Immigrant Workers’ Rights
Current Research Focus:
Documenting Workplace Conditions of Low-Wage Immigrant Women Workers in Tucson
The Bacon Program is currently investigating the working conditions of low-wage immigrant women workers in Tucson, Arizona. This project emerged in response to the range of workplace violations the Program has encountered in its direct legal services work through the Tucson Immigrant Workers' Project. This project seeks to document the frequency and nature of exploitation and abuse of low-wage immigrant women workers in Tucson. The researchers are especially interested in documenting violations of wage and hour laws, health and safety regulations, and protections against discrimination, harassment and retaliation. In addition, the researchers seek to assess the extent to which current laws, regulations and policies are effectively protecting low-wage immigrant women workers in Tucson from abuse and exploitation.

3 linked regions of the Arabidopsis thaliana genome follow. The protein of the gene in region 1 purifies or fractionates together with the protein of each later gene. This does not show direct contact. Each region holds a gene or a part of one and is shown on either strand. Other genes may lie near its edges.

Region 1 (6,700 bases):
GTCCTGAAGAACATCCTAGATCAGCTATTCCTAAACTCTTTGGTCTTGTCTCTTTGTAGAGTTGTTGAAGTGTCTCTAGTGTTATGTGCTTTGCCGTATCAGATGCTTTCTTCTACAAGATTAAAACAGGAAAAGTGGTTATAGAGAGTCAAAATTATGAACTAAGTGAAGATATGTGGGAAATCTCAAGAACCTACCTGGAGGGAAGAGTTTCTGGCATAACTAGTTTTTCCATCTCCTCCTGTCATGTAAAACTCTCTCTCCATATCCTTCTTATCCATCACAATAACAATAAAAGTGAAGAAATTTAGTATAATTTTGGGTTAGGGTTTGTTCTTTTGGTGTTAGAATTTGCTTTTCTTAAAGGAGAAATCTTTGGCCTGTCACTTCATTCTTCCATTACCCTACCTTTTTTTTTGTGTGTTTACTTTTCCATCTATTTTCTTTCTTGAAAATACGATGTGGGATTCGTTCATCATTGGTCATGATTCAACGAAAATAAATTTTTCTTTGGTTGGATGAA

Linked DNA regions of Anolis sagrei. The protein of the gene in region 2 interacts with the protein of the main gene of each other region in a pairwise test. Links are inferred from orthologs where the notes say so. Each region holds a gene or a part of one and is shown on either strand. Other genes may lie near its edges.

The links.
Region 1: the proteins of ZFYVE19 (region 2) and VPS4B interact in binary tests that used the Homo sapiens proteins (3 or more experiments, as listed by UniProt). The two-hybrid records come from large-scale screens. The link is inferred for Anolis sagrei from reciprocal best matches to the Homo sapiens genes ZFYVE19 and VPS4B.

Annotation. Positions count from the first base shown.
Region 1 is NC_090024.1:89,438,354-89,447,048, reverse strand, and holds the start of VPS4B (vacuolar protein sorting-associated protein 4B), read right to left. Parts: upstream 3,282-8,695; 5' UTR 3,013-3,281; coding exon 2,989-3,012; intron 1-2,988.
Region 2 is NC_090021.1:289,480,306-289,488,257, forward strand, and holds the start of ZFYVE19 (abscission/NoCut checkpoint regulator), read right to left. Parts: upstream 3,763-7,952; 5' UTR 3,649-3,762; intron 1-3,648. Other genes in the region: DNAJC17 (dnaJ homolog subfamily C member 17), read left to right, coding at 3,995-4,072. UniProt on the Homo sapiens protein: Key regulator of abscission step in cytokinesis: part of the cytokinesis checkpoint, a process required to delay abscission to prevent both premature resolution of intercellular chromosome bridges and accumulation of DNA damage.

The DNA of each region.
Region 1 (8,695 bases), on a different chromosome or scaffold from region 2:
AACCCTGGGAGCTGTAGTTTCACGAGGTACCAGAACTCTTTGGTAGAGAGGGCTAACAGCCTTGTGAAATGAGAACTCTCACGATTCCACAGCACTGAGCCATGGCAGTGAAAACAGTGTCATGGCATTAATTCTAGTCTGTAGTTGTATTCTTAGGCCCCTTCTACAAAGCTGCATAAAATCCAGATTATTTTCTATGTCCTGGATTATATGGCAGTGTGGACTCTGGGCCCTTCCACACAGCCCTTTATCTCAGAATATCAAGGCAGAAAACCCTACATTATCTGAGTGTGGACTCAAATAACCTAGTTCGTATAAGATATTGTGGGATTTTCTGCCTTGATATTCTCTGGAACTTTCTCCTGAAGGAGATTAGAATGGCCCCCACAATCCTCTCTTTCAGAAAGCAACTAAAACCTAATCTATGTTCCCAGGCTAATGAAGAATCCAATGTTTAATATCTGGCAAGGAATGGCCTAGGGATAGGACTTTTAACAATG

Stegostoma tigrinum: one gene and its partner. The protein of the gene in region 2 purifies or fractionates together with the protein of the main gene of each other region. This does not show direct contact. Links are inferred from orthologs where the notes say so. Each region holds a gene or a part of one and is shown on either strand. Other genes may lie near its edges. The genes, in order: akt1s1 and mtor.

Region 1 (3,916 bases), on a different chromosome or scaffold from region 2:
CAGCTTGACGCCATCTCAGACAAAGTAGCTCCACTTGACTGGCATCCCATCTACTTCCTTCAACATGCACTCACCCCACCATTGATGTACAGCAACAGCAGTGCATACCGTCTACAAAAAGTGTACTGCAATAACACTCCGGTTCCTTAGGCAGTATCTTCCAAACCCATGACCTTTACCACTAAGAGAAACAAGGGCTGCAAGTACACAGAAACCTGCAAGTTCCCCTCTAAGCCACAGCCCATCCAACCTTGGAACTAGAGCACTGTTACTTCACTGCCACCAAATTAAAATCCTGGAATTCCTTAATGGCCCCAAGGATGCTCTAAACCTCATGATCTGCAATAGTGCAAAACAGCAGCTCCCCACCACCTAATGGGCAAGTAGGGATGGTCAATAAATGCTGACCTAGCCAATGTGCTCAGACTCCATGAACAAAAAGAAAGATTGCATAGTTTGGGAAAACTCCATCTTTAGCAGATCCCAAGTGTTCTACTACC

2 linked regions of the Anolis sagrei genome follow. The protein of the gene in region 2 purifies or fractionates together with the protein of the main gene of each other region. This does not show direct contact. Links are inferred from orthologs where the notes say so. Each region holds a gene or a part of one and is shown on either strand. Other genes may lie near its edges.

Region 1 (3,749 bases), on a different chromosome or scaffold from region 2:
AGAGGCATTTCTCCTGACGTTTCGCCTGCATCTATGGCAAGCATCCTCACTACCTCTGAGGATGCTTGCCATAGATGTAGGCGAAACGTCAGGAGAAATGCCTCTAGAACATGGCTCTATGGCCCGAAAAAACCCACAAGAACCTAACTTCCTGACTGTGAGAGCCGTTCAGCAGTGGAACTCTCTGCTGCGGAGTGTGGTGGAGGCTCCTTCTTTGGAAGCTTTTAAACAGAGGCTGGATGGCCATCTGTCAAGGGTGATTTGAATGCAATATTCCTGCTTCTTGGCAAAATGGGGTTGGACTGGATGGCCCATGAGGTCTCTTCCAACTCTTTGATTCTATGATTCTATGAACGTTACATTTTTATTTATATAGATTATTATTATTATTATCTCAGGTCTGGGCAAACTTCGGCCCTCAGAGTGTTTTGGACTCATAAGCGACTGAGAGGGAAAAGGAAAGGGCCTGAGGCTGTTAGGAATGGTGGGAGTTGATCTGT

In order to gather information about this low visibility population, the Bacon Program is undertaking an extensive outreach effort to conduct interviews and surveys with immigrant women workers throughout Tucson in the summer of 2012. Industries of particular focus include domestic workers, elder and child caregivers, hotel workers and restaurant workers.
In order to evaluate the quality of employment and labor law enforcement in Southern Arizona, researchers also plan to interview service providers, state and federal government agencies, and worker advocates to better understand the extent to which legal remedies and mechanisms are effective in this area.
By the end of 2012, the Bacon Program plans to release a report on its research findings. The report will use the information collected through surveys and interviews to formulate policy recommendations that seek to improve employment rights protections and enforcement. It will also discuss what the findings reveal about the root causes of workplace exploitation and abuse faced by low-wage immigrant women. The report will provide a useful tool for advocacy efforts to improve the working conditions in Arizona and will contribute to existing literature on the particular vulnerabilities faced by immigrants and women in the workplace.
Last Updated: 06/27/2012